Antigua's Recreation Ground saw several feats of batting brilliance
From the day Colin Croft and Joel Garner destroyed Australia in 1978 to the thrilling evening when West Indies held on for a draw against India, the Antigua Recreation Ground has played a major role in Caribbean cricket.
It was at the ARG that Antigua's favourite son, Viv Richards, hit the fastest ever Test century, taking just 56 balls to reach the milestone against England in 1986.
Brian Lara celebrated world records there twice. He eclipsed Sir Garfield Sobers' 36-year-old world record Test score of 365 not out with 375 against England in 1994.
And a decade later almost to the day, Lara scored an unprecedented 400 to regain the record from Australian Matthew Hayden, who only held it for a few months after his epic 380 against Zimbabwe.
One of the most exhilarating moments came just three years ago, when West Indies successfully chased down a record target of 418 to beat world number one Australia.
But it looks like the ARG has seen its last international action as it is to be replaced by a brand new ground five miles away for the 2007 World Cup.
For a long time an outpost in the Caribbean game, Antigua became its heart as the likes of Richards, Andy Roberts, Richie Richardson and Curtly Ambrose starred for West Indies.
It is small, intimate and there is something very special about the whole place
Sir Viv Richards on the ARG
And the ARG, right in the middle of busy capital St John's, provided a unique atmosphere for Test cricket.
"I think the atmosphere at the ARG makes it one of the most exciting places to play the game anywhere in the world," said Roberts.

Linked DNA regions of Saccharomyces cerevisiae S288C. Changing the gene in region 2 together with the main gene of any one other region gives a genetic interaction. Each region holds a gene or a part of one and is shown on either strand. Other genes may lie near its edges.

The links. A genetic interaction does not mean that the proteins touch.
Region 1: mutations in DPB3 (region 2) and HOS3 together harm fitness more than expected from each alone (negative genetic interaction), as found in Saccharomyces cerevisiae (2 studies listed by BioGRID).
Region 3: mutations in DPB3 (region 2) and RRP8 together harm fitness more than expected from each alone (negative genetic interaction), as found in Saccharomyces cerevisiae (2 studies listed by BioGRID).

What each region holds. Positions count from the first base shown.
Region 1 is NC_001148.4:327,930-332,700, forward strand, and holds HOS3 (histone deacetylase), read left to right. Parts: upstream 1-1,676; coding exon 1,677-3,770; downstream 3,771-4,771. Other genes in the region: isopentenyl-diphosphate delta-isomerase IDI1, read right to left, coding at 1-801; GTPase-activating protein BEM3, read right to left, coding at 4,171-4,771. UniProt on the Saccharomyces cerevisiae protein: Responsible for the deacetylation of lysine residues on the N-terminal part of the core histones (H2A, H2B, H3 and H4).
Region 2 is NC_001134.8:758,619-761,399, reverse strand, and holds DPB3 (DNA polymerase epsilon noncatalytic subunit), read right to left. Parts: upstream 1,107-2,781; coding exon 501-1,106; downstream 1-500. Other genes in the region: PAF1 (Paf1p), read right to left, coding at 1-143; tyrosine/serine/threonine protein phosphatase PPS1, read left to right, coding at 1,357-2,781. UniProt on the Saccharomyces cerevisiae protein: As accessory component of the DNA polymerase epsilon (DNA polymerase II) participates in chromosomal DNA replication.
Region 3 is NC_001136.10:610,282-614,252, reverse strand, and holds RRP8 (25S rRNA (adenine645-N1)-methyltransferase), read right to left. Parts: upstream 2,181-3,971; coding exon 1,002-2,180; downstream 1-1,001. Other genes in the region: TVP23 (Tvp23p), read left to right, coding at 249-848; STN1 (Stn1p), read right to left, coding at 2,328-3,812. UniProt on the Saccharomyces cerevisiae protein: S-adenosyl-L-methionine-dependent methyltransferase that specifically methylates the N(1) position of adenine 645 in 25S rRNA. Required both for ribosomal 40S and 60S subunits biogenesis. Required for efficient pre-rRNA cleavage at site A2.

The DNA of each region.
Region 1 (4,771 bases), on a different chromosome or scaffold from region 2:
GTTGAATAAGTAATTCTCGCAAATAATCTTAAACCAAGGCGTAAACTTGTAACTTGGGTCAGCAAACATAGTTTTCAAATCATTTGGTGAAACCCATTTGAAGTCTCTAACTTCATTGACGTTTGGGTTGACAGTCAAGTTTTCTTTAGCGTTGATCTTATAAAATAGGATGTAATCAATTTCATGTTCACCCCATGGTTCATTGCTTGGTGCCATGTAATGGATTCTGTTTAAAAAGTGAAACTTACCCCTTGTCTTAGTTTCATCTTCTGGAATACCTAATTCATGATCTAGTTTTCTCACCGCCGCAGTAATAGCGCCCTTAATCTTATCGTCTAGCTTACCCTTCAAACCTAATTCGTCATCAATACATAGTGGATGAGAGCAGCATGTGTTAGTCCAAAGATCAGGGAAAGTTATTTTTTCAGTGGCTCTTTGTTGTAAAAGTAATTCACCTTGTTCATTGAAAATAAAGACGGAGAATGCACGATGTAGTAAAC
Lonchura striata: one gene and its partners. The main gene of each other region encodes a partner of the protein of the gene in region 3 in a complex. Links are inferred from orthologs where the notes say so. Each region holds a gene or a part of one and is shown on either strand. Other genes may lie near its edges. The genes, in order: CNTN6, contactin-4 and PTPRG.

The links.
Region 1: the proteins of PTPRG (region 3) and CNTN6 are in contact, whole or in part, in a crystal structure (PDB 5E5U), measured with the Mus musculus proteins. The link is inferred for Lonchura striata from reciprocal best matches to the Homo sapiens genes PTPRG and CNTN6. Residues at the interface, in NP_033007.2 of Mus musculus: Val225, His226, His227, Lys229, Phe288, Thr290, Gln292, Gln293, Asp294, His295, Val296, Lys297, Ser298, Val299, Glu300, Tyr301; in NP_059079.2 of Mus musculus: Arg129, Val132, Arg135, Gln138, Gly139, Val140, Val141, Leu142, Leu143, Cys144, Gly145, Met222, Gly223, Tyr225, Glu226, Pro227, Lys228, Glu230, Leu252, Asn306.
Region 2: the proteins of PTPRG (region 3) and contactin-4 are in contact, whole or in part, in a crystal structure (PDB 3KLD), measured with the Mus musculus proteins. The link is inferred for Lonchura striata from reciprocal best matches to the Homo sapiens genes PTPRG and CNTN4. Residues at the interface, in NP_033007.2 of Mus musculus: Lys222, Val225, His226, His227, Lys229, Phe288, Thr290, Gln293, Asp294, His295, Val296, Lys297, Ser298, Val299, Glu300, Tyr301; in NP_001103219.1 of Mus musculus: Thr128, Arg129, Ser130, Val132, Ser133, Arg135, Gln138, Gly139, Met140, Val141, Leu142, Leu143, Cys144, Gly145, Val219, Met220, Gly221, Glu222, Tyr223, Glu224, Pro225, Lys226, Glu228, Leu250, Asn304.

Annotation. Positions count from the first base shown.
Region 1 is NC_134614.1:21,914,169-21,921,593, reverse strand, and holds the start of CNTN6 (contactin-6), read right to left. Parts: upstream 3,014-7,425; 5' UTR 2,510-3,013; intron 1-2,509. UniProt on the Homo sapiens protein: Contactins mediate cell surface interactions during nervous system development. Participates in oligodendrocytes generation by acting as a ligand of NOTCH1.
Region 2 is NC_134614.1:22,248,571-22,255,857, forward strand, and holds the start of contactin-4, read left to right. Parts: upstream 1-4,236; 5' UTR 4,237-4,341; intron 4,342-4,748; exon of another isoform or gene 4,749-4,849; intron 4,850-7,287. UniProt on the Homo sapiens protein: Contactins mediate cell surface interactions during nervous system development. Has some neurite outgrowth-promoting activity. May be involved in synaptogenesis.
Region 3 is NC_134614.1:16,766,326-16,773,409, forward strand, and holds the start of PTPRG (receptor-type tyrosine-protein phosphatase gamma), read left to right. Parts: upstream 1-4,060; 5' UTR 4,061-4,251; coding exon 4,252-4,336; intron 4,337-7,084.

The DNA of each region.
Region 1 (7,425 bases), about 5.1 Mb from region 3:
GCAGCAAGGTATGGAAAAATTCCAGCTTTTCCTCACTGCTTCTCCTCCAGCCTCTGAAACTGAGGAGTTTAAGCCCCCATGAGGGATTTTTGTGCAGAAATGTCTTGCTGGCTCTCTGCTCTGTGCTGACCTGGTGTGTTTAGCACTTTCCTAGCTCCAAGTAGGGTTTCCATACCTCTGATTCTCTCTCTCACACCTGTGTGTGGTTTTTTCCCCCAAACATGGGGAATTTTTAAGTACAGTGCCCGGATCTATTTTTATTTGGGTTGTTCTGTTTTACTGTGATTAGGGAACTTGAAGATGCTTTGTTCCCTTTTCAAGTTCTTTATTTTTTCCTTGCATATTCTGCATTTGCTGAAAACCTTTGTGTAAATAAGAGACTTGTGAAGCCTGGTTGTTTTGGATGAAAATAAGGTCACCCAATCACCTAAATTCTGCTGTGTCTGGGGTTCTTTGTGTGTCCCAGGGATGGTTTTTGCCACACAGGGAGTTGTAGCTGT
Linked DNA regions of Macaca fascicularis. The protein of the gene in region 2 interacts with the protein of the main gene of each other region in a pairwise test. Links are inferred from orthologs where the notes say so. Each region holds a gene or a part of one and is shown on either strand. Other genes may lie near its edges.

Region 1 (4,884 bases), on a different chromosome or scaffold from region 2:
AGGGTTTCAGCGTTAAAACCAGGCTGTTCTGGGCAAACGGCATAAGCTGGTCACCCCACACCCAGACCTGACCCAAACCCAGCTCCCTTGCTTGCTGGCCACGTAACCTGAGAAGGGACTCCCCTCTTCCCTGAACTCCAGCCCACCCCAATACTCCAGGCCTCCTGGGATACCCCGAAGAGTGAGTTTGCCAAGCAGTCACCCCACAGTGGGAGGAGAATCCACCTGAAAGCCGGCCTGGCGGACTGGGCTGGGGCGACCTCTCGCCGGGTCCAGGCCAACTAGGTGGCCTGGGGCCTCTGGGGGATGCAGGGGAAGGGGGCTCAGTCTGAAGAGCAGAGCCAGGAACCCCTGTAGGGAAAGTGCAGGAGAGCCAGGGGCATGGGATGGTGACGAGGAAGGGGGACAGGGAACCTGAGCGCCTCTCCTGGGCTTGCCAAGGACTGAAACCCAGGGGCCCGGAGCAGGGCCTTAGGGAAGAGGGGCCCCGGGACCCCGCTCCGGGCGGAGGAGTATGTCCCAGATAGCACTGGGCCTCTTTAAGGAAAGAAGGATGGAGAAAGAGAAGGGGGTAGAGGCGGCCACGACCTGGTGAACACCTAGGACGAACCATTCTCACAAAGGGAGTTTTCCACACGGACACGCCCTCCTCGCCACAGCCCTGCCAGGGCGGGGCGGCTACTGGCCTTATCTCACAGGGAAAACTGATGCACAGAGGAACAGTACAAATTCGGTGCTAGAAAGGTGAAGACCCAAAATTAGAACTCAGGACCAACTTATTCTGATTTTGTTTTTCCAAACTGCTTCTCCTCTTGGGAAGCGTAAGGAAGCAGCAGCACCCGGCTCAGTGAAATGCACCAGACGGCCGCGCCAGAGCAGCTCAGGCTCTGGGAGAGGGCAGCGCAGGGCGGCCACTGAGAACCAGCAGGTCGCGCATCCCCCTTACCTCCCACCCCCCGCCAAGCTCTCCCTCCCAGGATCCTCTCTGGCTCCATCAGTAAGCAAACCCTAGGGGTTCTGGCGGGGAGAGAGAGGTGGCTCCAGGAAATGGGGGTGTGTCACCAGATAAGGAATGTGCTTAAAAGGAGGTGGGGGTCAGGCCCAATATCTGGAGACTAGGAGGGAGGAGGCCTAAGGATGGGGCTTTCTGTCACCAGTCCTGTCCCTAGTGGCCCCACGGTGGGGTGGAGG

"People enjoy the ARG for the brand of cricket because you always get a lot of runs being scored.
"The ARG has left its mark on the international scene, and I don't think you will see anything like it again anywhere in the world."
The concept of the Caribbean party stand had its roots at the ground, where popular local disc jockey Nigel "Chickie" Baptiste has been like an institution in the stands.
For years his music was accompanied by the outlandish dancer Laban "Gravy" Benjamin, whose garish outfits at times made him more memorable than the cricket.
Gravy marked his retirement in 2000 by parading across the ARG outfield during an interval dressed in a fully-accessorised bridal gown.
But the proliferation this week of pink tee-shirts reading "Gravy - Will he be back for the World Cup?" has led to speculation of a return.
If he does, the surroundings will be far more salubrious, as the Sir Vivian Richards Stadium in the suburb of Northsound is well on the way to development.
It will seat 20,000 for the six matches it will host in the Super Eight round of the World Cup, scaled down to 10,000 for the future.
Architects have planned terraces on either side of the square, intended to help the venue keep a more casual Caribbean flavour.
Gravy could be back in his bridal gear at the new stadium
But the eponymous hero of the new ground is just one who will miss the old ARG.
"It is such a vibrant place and it is small, intimate and there is something very special about the whole place," said Richards.
"I attended the Antigua Boys' School a few yards away, and my father, Mervin, worked at the prison across the road, so you can see my close association with the ground.
"When I was a little boy, before we were able to afford a ticket, we used to jump up in the trees around the ground and watch matches."
"Being able to accomplish something, let alone play your first Test on home soil, it was just something very, very special.
"All this kind of stuff sends shivers down your spine."
If all goes to plan, West Indies are likely to face defending champions Australia in the first big game at the new stadium on 27 March 2007 when a new chapter in Caribbean cricket history will begin.